When Sorry Doesn’t Cut It (and other board game life lessons)

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It will be a big milestone for us, the day when we can all sit down together and play a game of Sorry and not have one of us either burst into tears or storm out of the room in a huff.

We stocked up on lots of board games for Christmas this year. My husband and I decided it would be an investment in family time. It is. We are having lots of family time. Most of that time is spent in lectures entitled, “Hey, Easy Come, Easy Go, Sport,” or “You Win Some, You Loose Some, Get Over It,” or “Life Turns on a Dime, Just Wait a Few More Turns and You’ll be Surprised What Happens Next.”

There are so many life lessons you can learn from the comfort of your own kitchen table. One of my favorite memories from this past week was teaching my five year old how to play Connect Four after getting pummeled round after round by his eight year, more experienced older sister.

“Rule Number One: You’ve got to have multiple ways of connecting four, son. As soon as she blocks one way, don’t sweat it, ’cause you’ve got one or two more.”

“Rule Number Two: Don’t just think about how you’re going to connect four, think about how you’re going to stop her from connecting four.”

“Rule Number Three: Don’t just react out of anger and frustration. Think before you make your next move! Patience…patience…”

My daughter was not happy to have her little brother under my tutelage, as he quickly battled back to tie up the score. If only she had taken the sage advice I was dispensing loudly enough for all parties to hear instead being miffed by it. Lesson number four: Keep your friends close…your opponents closer. Never know what you might learn.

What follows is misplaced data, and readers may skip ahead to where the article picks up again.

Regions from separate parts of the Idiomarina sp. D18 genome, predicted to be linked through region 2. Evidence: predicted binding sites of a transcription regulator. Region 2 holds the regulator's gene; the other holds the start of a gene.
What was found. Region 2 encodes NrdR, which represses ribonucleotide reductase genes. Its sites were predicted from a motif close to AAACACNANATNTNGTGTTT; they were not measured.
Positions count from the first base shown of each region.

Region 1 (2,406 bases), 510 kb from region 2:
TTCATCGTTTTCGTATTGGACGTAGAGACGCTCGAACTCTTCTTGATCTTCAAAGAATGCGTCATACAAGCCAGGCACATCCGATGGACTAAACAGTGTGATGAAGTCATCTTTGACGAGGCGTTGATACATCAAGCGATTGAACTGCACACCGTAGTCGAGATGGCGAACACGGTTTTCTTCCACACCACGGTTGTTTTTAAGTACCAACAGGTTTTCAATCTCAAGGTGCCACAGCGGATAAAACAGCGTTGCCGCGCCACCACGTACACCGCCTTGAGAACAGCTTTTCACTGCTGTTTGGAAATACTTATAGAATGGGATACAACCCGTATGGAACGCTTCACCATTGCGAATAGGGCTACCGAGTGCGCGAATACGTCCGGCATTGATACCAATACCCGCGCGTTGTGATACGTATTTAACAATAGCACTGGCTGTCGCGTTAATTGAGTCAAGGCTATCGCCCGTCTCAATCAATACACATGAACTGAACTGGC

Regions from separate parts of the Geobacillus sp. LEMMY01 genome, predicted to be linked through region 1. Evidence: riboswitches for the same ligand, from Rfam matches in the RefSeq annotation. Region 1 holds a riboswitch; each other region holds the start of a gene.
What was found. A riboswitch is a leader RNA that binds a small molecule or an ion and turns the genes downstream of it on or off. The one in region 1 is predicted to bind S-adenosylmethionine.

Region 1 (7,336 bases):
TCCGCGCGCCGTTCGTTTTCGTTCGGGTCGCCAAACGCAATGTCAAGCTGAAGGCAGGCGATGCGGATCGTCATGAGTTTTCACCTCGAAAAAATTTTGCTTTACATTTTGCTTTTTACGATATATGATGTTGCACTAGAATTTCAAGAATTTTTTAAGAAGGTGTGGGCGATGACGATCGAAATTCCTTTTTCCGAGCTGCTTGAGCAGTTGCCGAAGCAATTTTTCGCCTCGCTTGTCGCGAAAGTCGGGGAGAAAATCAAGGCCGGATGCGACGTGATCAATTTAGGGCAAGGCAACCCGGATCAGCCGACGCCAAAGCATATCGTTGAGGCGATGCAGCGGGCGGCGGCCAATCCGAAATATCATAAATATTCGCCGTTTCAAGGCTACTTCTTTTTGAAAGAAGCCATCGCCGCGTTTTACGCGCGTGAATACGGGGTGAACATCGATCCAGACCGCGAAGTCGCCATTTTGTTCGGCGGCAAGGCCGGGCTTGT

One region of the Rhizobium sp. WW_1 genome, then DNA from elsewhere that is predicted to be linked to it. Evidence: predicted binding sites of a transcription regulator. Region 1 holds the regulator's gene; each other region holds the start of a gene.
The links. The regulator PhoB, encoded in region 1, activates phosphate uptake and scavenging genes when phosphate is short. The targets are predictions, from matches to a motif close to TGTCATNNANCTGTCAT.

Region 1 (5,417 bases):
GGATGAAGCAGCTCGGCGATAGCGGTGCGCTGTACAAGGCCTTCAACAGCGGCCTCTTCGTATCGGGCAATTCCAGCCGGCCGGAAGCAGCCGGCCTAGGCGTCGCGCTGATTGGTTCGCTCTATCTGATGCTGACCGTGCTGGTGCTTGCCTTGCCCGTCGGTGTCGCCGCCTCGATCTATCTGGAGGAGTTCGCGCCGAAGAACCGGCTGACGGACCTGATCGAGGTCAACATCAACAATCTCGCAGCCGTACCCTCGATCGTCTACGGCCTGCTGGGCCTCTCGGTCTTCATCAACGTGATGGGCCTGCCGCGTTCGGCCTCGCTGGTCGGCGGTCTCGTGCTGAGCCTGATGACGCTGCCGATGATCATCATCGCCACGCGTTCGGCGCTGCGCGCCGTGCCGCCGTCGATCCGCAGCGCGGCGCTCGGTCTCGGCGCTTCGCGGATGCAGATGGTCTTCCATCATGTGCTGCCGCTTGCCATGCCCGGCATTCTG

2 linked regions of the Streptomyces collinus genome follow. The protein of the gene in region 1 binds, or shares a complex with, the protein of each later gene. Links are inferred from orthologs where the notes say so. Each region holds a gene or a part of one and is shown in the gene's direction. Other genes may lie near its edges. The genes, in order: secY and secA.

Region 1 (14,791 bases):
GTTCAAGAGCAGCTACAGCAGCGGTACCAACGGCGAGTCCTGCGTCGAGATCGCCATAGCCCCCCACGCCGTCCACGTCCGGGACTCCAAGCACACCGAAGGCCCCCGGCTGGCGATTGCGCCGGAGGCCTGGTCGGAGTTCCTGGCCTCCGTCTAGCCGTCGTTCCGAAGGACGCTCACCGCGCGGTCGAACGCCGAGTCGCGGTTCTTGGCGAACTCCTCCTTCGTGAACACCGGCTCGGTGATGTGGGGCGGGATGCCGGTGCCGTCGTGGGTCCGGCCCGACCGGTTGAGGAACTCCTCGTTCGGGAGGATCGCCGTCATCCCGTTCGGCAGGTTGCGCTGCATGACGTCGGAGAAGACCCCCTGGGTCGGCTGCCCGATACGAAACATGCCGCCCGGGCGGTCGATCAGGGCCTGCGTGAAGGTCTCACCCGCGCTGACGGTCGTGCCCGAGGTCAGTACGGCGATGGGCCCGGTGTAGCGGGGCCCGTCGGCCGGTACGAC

This week we’ve enjoyed playing the board game classics like Life, Scrabble and Trouble. But that Sorry game….”The Game of Sweet Revenge.” Boy, they weren’t kidding. Sorry doesn’t cut it. I call it “The Emotion Bowl.”

The whole time we’re playing the game I feel like I’m in some sort of melodrama. I turn to my left and find one of my offspring rubbing their hands together with a maniacal glint in their eye and hissing, “He he he…” I turn to my right and someone is bellowing, “Nooooooooo!!!!!” with their fists raised high in the air as if there were a camera dangling from a crane above them ready to zoom out.

Then there’s the poker faced yankee unmoved by the helpless southern belle shedding crocodile tears into her hankie, “Please sir, if you move my piece, whatever shall I do?” And then there’s the baby: The comic relief.

But it’s that singsongy, minor chord “Sorry!!” that sends my little ones into hysterics, just inches aways from pulling a Bobby Brady and sending the whole board flying. Suddenly the game is stupid. Unfair! Why do we even play this dumb game?!

Then I realized, the game of sweet revenge only evokes this level of theatrics when we play it with each other. The kids played this game the other day with some neighborhood friends and all was well. No tears, no arguing, just good, clean, friendly fun..

Why is it when big brother taunts, “Sorry!” it’s soul-crushing? But when the kid down the street says it, no biggie. Huh. Go Figure.

Oh ya. It must be Rule Number Five. They keep their friends close…their siblings closer.

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